A week ago we were approached to help launch a new beer, brewed for the Queens Arms, Corton Denham by Dorset brewers Gyle 59 – made for the purpose of celebrating our dear old Queen Lizzy’s 90th birthday. Pub regulars got to name the brew, and their chosen moniker for this monarch mash-up was Legless Liz.
Never ones to turn down an opportunity to go to the pub we of course barked ‘YES’, so after pondering the logistics of launching a beer (would we have to hurl a boat at a beer bottle?) we pointed the Thirsty Wagon in the general direction of Yeovil, arriving an hour later at the intensely bucolic* village of Corton Denham.
On entering, the pub was rammed – now we’d like to think that was down to our impending PA, but that would be doing a great disservice to Gordon and Jeanette – careful custodians for the past seven years and responsible for quite the pub.
The Queens Arms is everything you could wish for in a village boozer: a well-trod slate floor hosting a fine assortment of dogs, an enormous stuffed bovine head wearing a cap, an avalanche of bar-mounted scotch eggs and, most important of all, a gleaming display of hand pumped boozes, all given over to Gyle beers for the Legless Liz launch.
Prior to this event, Gyle 59 was a brewery that had evaded our beer radar, but fortunately owners Jon and Amanda were on hand to fill us in with the finer details of their enterprise. Operating from their rural, spring fed brewery on the Dorset/Somerset border they crank out a vast array of experimental boozes, taking much of their inspiration from foraged ingredients and historical recipes. We liked the cut of their jib.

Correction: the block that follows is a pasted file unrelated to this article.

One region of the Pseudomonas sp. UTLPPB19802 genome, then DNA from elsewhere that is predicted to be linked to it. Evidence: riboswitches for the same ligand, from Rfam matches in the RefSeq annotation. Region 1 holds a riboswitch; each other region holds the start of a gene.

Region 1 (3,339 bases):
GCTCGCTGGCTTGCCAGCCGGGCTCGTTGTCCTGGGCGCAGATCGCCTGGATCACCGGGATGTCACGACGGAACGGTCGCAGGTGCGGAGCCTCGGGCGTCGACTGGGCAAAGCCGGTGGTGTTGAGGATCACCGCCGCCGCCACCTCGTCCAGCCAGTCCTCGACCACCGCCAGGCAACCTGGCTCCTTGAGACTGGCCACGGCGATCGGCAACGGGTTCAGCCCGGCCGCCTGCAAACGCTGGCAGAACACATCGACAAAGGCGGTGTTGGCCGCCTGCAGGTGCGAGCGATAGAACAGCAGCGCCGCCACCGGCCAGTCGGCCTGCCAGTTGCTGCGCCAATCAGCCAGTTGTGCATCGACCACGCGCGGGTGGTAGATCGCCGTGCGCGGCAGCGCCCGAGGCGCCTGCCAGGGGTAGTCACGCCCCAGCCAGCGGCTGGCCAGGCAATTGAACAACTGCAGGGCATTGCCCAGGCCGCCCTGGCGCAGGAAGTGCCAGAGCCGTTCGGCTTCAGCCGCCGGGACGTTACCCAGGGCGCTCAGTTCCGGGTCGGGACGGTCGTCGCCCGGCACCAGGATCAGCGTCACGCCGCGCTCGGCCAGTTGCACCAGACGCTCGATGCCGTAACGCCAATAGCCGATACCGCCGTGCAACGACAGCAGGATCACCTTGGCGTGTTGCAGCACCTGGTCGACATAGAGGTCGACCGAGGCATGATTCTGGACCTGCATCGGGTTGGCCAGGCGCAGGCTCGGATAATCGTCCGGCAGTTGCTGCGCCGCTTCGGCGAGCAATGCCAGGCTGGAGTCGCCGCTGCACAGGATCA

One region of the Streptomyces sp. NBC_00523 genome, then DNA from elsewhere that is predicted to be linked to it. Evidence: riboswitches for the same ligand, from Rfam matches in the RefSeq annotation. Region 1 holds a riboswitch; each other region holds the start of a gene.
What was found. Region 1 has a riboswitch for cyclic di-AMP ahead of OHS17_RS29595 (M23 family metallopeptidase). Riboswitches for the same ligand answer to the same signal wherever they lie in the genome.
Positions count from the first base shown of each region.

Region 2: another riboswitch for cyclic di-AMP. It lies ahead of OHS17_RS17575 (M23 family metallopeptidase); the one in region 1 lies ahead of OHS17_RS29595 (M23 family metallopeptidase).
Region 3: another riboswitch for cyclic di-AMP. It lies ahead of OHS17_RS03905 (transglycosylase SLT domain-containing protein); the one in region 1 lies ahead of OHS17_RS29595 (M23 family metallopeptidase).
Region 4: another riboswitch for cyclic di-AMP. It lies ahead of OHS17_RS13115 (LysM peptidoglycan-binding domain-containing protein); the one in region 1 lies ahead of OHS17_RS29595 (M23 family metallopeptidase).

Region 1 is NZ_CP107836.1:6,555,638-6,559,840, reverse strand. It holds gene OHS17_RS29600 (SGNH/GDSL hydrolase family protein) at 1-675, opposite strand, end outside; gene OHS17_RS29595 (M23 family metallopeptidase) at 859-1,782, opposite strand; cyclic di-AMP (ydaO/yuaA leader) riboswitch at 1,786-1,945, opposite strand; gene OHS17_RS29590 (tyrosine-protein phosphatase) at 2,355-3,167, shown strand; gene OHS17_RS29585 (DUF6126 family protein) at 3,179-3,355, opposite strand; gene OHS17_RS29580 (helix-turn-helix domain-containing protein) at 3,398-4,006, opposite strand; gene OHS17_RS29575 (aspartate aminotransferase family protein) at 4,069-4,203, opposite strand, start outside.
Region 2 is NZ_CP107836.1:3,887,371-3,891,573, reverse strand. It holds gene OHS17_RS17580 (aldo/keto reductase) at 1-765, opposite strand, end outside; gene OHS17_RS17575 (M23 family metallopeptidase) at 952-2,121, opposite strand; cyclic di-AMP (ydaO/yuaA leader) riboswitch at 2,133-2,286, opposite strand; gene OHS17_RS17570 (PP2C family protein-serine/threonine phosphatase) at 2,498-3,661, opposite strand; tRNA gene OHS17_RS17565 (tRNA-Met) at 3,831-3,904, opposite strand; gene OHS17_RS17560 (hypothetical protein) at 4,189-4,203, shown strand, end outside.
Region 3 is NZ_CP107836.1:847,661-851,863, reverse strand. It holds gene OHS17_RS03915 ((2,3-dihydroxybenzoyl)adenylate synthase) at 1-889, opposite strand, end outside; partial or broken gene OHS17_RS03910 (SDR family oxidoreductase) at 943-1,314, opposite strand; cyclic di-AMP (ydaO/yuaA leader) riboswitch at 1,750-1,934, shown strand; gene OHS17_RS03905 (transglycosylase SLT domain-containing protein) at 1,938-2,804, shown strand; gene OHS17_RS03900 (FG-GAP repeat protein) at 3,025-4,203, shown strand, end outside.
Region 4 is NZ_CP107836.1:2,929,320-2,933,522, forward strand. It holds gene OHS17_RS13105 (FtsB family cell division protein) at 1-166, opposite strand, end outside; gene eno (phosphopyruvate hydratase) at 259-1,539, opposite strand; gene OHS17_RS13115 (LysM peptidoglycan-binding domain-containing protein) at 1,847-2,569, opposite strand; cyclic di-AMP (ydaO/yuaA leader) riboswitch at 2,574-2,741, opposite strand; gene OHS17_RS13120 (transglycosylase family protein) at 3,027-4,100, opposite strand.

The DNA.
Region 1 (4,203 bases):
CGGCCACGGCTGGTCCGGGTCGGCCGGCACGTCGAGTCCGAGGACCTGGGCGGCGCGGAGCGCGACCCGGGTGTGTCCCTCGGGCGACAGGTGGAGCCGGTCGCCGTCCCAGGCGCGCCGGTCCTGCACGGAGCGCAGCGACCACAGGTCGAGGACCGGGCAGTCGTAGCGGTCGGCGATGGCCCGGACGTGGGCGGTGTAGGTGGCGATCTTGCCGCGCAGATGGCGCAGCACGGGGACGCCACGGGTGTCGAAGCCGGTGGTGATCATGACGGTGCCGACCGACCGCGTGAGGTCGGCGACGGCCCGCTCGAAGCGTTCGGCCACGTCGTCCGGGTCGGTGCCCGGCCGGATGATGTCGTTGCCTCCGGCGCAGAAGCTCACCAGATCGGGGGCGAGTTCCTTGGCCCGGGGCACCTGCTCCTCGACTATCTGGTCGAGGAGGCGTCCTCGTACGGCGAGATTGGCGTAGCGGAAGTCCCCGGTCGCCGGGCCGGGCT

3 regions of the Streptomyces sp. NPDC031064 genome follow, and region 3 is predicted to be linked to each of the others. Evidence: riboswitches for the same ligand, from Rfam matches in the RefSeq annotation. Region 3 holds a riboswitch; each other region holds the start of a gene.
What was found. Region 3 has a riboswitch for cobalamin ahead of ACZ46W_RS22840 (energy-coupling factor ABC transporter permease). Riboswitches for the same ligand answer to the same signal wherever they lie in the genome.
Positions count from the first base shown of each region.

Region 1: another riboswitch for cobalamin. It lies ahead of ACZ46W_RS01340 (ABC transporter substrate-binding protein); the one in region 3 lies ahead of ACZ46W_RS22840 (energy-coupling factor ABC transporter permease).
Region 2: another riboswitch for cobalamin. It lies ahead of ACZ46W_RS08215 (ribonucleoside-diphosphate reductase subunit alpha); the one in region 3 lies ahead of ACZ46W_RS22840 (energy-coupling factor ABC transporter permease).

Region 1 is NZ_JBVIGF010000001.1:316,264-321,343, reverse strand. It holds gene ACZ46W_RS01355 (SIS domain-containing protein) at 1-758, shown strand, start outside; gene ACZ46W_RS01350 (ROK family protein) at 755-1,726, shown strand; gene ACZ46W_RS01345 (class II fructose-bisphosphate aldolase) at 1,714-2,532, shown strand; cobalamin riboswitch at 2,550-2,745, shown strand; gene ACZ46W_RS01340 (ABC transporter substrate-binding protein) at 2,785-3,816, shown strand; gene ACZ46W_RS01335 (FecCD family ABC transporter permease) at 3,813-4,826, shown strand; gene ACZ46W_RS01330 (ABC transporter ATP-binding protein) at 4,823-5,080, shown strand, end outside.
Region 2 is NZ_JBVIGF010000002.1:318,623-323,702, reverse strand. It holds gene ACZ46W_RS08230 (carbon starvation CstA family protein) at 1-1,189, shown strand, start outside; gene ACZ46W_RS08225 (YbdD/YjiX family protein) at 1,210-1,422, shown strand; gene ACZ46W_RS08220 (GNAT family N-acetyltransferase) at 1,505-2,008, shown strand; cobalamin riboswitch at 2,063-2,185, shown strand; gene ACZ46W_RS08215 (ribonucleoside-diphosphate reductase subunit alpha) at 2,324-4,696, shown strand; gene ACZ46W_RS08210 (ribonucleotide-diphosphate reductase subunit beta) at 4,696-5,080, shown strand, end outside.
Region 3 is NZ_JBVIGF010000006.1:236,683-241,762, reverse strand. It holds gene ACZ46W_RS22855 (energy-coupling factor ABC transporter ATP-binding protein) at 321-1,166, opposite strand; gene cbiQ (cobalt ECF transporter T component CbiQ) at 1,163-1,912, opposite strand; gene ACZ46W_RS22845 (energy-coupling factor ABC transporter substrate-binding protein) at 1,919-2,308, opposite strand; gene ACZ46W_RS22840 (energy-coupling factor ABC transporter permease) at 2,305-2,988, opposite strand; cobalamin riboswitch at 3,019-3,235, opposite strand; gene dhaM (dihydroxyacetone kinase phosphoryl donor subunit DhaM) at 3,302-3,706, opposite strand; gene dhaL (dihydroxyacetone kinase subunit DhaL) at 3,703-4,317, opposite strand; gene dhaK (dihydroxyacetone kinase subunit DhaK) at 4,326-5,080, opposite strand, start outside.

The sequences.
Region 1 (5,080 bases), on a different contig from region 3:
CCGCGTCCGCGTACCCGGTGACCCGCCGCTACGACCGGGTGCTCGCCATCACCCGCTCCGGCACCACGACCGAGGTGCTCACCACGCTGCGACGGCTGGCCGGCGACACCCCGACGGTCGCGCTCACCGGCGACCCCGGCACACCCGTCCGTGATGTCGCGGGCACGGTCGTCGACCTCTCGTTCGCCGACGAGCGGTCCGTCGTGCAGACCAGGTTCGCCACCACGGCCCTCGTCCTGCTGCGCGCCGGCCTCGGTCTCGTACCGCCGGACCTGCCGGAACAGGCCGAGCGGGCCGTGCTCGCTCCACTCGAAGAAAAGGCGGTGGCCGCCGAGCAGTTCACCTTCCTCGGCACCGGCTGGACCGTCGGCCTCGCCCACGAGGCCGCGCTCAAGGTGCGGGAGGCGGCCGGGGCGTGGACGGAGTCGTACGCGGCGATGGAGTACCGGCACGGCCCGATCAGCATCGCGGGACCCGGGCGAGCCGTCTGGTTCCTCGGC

The actual beer launch went well. After a fine upstanding speech from Gordon, a gaggle of indecipherable words from Nick and his thick West Country accent, and a few half-baked sentences** from myself, the first pint was ceremoniously*** pulled, then promptly tasted.
Fortunately for everyone concerned, Legless Liz turned out to be a corker. It’s an unfiltered, Belgian-style ale in the farmhouse saison tradition, yet scant enough on the ABV to make it a very session-able booze. There are touches of creamy vanilla on the nose with soft floral flavours giving way to all the peppery, spicy notes you’d expect from this style. The late addition of American hops gives it a long, crisp, almost spritzy finish. Our current throne-rooted monarch would be honoured with the association.
There was just time to stroke a few dogs and gobble a scotch egg before departure, taking with us a couple of bottles of ‘Liz’, and the splendid news that Gyle 59 are opening a bar and bottle shop in Lyme Regis, where discerning punters can enjoy a range of unfiltered boozes and tasty platters. If you want to sample a Legless Liz, you’ll have to visit the Queens Arms – Corton Denhams secluded secret, and your next favourite pub.
Brewery: Gyle 59, Chard, Dorset
Beer name: Legless Liz
Hops used: Herkules, Admiral, East Kent Goldings, Centennial
* Consisting of seventy honey-hued houses, encircled by steep, woody hillocks. The kind of place film-makers would turn down for being too bucolic. And like many bucolic English villages, the post office has been closed for ten years and the mobile phone signal is terrible.
**NOT cobbled together from a five minute Google search, as Nick hilariously announced to the throng. I read them in a beer book.
*** I pulled the pint. It was the first pint I’d ever pulled. I’ve had the opportunity before, but decided it was ‘better’ the other side of the bar. And it was a decently pulled pint, now that you ask. Despite Nick reckoning that I’d poured him an ‘under measure’ pint. I was actually allowing for liquid expansion. Like a pro.